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Re: Counter stamped coins
« Reply #5 on: February 15, 2011, 02:57:46 PM »
I do have one Counter Marked coin in my collection - reads PGAH 194X.
Kindly see this thread for more details on Counter Marked Coins.

Abhay
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Offline Figleaf

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Re: Counter stamped coins
« Reply #6 on: February 15, 2011, 04:13:53 PM »
That's another type of counterstamp I understand. The idea was ideological (if that is the right word) warfare: colonialism against independence. But that makes is totally different from the Caribbean and Dutch counterstamps. In those cases, the purpose was to change the value of the coin with the countermark. The coin with counterstamp became a different coin because of the counterstamp. The counterstamp was legally sanctioned.

In the case of the Northern Irish and Indian counterstamp the coin remained the same, but the message of the coin was changed. Most circulating coins are state propaganda. By applying the countermark, the propaganda was challenged with counter-propaganda. A battle of images. Of course these counterstamps are not legally sanctioned.

Peter
An unidentified coin is a piece of metal. An identified coin is a piece of history.

Austrokiwi

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Re: Counter stamped coins
« Reply #7 on: February 15, 2011, 06:04:58 PM »
So far I have "sounded the con side.   
There is one possibility; that being taxation/duty.  The evidence is slim, in my mind,   Many states in that region  taxed the import of Maria Theresa dollars  I know this as in UK files was amusing case. Some traders complained to the UK that while stopping over in one of the ports( supposedly in transit to their final destination)  their whole stock of MTTs was confiscated..... the Brit Authorities were not amused by the claim and decided against supporting the traders. The seized coins happened to be in a small ships boat heading to the opposite side of the harbour to the customs house in the middle of the night ( with out lights as well). It was assumed the associated paper work for delivery to another port was a cover. 

Countermarks might have been away of trying to show the duty had been paid..........but  given the small number of countermarked coins I doubt it.  Thinking further a major destination of such coins was Oman and duty was charged for their import..... if other states in the region had used a customs mark then Oman would have likely followed that example.

Austrokiwi

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Re: Counter stamped coins
« Reply #8 on: March 02, 2011, 12:39:29 PM »
I just received a copy of Hans Wilski's two books on counter-marks:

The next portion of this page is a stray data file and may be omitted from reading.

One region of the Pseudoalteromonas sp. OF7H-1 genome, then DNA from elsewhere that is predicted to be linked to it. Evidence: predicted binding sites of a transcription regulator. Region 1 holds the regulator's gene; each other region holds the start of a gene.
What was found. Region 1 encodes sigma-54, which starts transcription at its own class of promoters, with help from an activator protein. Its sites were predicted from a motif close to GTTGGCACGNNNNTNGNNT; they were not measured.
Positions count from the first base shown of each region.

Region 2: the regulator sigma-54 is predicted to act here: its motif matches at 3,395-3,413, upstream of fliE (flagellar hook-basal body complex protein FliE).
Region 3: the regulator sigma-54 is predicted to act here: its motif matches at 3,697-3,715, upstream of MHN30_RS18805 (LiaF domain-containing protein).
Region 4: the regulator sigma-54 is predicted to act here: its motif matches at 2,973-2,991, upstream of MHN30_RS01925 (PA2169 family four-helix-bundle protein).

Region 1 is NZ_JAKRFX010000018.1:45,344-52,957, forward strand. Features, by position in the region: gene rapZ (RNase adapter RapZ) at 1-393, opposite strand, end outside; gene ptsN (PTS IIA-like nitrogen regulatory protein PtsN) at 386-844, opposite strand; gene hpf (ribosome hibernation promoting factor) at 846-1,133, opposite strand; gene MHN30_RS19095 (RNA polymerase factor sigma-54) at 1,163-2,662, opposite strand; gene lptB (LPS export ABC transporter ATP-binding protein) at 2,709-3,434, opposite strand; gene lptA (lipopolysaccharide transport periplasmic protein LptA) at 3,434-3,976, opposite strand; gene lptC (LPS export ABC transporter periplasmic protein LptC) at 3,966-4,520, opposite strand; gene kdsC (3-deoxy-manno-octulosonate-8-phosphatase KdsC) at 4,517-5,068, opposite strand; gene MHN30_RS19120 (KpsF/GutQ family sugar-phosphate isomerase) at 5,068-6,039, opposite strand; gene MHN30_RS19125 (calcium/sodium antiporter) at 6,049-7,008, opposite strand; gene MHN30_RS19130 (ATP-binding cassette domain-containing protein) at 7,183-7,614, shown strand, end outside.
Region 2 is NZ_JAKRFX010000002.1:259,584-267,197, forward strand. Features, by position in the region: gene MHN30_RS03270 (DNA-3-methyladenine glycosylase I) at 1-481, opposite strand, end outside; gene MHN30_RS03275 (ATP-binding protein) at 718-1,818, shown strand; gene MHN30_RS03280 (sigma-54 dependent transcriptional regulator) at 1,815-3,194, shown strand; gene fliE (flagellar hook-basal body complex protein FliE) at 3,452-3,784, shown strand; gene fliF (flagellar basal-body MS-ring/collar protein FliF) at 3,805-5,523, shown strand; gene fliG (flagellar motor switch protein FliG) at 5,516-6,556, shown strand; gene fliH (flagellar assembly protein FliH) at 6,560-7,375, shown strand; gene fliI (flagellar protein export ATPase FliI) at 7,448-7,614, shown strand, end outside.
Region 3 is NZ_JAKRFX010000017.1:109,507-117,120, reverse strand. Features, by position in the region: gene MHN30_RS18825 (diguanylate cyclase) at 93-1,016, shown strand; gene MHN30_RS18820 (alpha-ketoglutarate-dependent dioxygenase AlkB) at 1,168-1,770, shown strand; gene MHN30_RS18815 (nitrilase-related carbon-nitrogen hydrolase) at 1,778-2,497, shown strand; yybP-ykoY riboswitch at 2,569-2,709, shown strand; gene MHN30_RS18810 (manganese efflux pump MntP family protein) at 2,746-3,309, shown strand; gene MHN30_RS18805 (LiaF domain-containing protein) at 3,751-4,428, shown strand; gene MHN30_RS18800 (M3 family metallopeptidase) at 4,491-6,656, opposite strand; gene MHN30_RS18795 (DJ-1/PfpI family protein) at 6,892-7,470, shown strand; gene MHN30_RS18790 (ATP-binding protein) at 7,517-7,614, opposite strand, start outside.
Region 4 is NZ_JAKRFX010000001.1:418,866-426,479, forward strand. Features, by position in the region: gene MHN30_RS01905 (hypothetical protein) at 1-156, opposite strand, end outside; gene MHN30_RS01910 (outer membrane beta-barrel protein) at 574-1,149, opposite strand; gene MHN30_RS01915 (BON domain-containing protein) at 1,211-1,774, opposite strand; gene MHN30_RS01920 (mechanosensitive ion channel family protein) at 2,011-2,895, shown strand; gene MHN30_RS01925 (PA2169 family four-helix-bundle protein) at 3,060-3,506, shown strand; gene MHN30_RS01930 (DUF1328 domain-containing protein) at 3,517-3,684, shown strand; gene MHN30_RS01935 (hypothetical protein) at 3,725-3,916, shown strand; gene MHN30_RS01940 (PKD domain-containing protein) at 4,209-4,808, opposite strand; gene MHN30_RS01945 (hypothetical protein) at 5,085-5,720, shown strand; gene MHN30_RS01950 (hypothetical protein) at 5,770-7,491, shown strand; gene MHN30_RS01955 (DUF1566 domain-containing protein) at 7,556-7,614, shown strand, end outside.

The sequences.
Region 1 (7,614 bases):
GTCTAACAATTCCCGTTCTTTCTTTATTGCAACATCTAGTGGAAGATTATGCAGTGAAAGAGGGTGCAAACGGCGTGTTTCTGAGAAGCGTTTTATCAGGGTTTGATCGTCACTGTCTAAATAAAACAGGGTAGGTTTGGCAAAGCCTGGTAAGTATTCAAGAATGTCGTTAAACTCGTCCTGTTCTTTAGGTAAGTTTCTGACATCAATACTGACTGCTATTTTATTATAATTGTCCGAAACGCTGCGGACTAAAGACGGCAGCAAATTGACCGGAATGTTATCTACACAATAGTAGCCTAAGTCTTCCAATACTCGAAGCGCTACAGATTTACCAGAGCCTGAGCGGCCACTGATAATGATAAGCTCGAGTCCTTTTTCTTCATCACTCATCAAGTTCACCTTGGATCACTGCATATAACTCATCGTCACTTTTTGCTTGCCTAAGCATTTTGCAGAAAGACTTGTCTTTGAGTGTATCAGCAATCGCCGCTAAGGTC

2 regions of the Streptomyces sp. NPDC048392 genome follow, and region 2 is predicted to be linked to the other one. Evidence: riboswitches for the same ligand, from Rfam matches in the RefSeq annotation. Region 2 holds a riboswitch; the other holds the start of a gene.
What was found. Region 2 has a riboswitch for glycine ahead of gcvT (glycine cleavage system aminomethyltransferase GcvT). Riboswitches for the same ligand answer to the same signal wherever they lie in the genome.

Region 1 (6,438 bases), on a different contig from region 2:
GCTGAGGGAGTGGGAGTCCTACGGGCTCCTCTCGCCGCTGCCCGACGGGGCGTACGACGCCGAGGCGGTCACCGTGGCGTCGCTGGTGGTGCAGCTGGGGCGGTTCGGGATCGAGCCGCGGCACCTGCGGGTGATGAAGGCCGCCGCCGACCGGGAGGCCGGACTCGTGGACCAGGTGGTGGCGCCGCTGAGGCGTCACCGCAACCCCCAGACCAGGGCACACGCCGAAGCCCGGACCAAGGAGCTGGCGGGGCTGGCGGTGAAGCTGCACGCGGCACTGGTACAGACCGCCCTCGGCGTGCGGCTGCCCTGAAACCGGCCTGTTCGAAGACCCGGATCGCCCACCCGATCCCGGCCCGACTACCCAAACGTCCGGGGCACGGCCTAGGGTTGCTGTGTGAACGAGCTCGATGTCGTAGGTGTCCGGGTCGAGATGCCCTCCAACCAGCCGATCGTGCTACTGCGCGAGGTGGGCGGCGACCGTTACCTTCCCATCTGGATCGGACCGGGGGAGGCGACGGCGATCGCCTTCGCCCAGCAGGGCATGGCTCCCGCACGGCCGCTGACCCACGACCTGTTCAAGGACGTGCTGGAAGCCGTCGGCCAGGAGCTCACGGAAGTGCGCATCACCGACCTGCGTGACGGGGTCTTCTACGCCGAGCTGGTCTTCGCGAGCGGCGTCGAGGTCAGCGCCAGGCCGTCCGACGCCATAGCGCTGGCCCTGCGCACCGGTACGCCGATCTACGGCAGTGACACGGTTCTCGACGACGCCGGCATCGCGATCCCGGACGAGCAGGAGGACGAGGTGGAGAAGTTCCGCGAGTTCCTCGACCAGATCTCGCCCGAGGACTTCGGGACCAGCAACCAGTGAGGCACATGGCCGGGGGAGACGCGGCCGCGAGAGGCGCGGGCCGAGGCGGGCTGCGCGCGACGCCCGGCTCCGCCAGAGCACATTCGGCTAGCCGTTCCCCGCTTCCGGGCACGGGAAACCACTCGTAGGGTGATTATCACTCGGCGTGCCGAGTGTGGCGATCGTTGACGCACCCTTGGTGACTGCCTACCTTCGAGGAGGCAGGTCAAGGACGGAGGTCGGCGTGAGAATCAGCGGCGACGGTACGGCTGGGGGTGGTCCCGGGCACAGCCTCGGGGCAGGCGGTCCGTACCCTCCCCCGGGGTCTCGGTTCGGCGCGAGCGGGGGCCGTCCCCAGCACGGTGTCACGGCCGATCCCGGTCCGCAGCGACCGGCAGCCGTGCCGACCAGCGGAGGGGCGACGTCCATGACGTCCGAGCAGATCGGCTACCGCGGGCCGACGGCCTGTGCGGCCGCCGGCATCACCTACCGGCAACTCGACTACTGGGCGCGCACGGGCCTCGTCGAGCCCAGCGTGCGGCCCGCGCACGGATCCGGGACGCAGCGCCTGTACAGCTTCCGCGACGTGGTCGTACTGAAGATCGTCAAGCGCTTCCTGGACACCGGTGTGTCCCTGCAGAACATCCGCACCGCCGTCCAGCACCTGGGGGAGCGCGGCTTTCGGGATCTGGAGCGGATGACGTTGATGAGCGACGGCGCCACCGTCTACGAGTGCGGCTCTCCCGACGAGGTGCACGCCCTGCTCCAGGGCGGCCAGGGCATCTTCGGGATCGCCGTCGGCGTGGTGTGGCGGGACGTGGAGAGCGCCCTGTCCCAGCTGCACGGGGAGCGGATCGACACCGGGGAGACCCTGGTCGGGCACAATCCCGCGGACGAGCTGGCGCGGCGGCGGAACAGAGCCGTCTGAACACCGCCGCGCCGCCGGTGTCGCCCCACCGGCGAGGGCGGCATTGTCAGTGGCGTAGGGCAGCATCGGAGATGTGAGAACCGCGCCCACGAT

"Countermarks on Ottoman coins" ( 1985 ISBN 3-9803482-2-9)   and "A New table of Countermarks" (2002 ISBN 3-927069-58-2)   


In his 1985 book Wilski makes it clear that he believes the evidence is irrefutable that Hejaz and Nejd counter-marks on MTT and other silver coins are modern forgeries.  Wilski does state that there is no doubt that nickel coins were really used in the Hejaz and the genuine counter mark is only found on   20 and 40 Para coins  ( though he note the exception to the rule in that three 40 para coins out of 1500 - 2000 coins were struck on the reverse).


In regards to the Nejd  he states it is hard the believe they are Authentic.


The shame about this is that some 1970s writers stated that the counter-marks were useful in identifying the base coin( in respect to MTTs) to date of minting.  Its a case were fakes are muddying the waters for researchers.


It amazes me these coins fetch such high figures in Auction........I suppose that even as fakes they are rare.


Offline Afrasi

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Re: Counter stamped coins
« Reply #9 on: March 02, 2011, 08:35:45 PM »
The collectors - specially US collectors - didn't and don't want to believe the facts! These coins were clear fakes, but once there was and still is a run on any counterstamped coin. Even well known American dealers sold them for highest prices knowing them to be fakes. If you ask them why, you get the answer: "Market accepts them."
btw: As far as I know they were produced in California ...  8) :-X ;D

Offline Figleaf

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Re: Counter stamped coins
« Reply #10 on: March 02, 2011, 11:22:07 PM »
OK, so it's all well documented now and we have Tom's attention, so we have a perfectly good chance that these countermarked coins will be reduced to a footnote explaining their status in the next edition. Great job, fellers.

Peter
An unidentified coin is a piece of metal. An identified coin is a piece of history.

Austrokiwi

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1944 Aden countermark MTT
« Reply #11 on: May 07, 2011, 01:03:20 PM »
This latest acquisition is an unrecorded Countermark on a 1780 Maria Theresa Thaler. Unlike the spurious countermarks found on MTTs this one is most likely genuine and as such, for me, is a wonderfully simple discovery.


With over a 210 year restrike history the knowledge of the MTT is patchy and often contradictory. One writer in the 1970s noted that countermarked pieces were a great way of attributing varieties to likely time of minting. Unfortunately the spurious countermarks muddy this considerably. Not so this unremarkable countermark that seems most likely a war souvenir of the Second World War.

It was an eBay purchase that for once included the known history of the coin. The early part of the story may be a little in doubt but the subsequent chain of ownership seems reliable and informative. As the seller told the story: